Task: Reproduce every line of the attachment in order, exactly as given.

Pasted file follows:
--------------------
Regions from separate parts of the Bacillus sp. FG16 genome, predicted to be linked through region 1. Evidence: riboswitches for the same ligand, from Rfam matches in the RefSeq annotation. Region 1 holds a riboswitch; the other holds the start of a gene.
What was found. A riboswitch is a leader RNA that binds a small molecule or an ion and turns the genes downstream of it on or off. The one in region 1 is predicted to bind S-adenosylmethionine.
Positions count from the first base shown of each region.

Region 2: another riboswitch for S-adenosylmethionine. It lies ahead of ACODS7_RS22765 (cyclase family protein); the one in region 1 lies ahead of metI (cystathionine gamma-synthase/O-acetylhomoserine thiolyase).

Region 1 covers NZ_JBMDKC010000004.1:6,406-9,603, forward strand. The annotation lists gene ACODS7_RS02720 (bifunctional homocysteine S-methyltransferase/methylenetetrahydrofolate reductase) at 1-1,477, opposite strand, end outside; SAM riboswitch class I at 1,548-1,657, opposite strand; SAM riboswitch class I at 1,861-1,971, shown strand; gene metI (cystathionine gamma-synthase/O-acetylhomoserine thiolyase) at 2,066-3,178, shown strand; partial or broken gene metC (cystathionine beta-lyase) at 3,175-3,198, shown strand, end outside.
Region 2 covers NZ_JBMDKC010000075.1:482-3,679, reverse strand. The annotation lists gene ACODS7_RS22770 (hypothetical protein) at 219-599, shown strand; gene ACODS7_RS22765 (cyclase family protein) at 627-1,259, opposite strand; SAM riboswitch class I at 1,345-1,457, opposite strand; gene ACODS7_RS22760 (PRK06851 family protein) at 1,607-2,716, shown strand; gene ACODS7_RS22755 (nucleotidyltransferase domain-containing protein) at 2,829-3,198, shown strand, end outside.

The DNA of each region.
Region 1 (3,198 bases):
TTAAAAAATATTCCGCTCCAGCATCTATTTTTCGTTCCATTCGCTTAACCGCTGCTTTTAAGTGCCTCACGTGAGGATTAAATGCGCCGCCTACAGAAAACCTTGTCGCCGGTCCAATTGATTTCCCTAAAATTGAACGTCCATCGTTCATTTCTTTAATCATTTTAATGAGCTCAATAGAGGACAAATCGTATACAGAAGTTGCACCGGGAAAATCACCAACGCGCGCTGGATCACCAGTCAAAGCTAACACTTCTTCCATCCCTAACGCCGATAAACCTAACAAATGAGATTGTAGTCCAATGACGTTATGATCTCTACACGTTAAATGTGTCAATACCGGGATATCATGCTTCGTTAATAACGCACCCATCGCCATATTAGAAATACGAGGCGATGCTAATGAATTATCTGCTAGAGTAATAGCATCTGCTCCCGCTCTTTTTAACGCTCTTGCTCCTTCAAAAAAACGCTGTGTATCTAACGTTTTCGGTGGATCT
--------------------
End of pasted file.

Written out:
Regions from separate parts of the Bacillus sp. FG16 genome, predicted to be linked through region 1. Evidence: riboswitches for the same ligand, from Rfam matches in the RefSeq annotation. Region 1 holds a riboswitch; the other holds the start of a gene.
What was found. A riboswitch is a leader RNA that binds a small molecule or an ion and turns the genes downstream of it on or off. The one in region 1 is predicted to bind S-adenosylmethionine.
Positions count from the first base shown of each region.

Region 2: another riboswitch for S-adenosylmethionine. It lies ahead of ACODS7_RS22765 (cyclase family protein); the one in region 1 lies ahead of metI (cystathionine gamma-synthase/O-acetylhomoserine thiolyase).

Region 1 covers NZ_JBMDKC010000004.1:6,406-9,603, forward strand. The annotation lists gene ACODS7_RS02720 (bifunctional homocysteine S-methyltransferase/methylenetetrahydrofolate reductase) at 1-1,477, opposite strand, end outside; SAM riboswitch class I at 1,548-1,657, opposite strand; SAM riboswitch class I at 1,861-1,971, shown strand; gene metI (cystathionine gamma-synthase/O-acetylhomoserine thiolyase) at 2,066-3,178, shown strand; partial or broken gene metC (cystathionine beta-lyase) at 3,175-3,198, shown strand, end outside.
Region 2 covers NZ_JBMDKC010000075.1:482-3,679, reverse strand. The annotation lists gene ACODS7_RS22770 (hypothetical protein) at 219-599, shown strand; gene ACODS7_RS22765 (cyclase family protein) at 627-1,259, opposite strand; SAM riboswitch class I at 1,345-1,457, opposite strand; gene ACODS7_RS22760 (PRK06851 family protein) at 1,607-2,716, shown strand; gene ACODS7_RS22755 (nucleotidyltransferase domain-containing protein) at 2,829-3,198, shown strand, end outside.

The DNA of each region.
Region 1 (3,198 bases):
TTAAAAAATATTCCGCTCCAGCATCTATTTTTCGTTCCATTCGCTTAACCGCTGCTTTTAAGTGCCTCACGTGAGGATTAAATGCGCCGCCTACAGAAAACCTTGTCGCCGGTCCAATTGATTTCCCTAAAATTGAACGTCCATCGTTCATTTCTTTAATCATTTTAATGAGCTCAATAGAGGACAAATCGTATACAGAAGTTGCACCGGGAAAATCACCAACGCGCGCTGGATCACCAGTCAAAGCTAACACTTCTTCCATCCCTAACGCCGATAAACCTAACAAATGAGATTGTAGTCCAATGACGTTATGATCTCTACACGTTAAATGTGTCAATACCGGGATATCATGCTTCGTTAATAACGCACCCATCGCCATATTAGAAATACGAGGCGATGCTAATGAATTATCTGCTAGAGTAATAGCATCTGCTCCCGCTCTTTTTAACGCTCTTGCTCCTTCAAAAAAACGCTGTGTATCTAACGTTTTCGGTGGATCT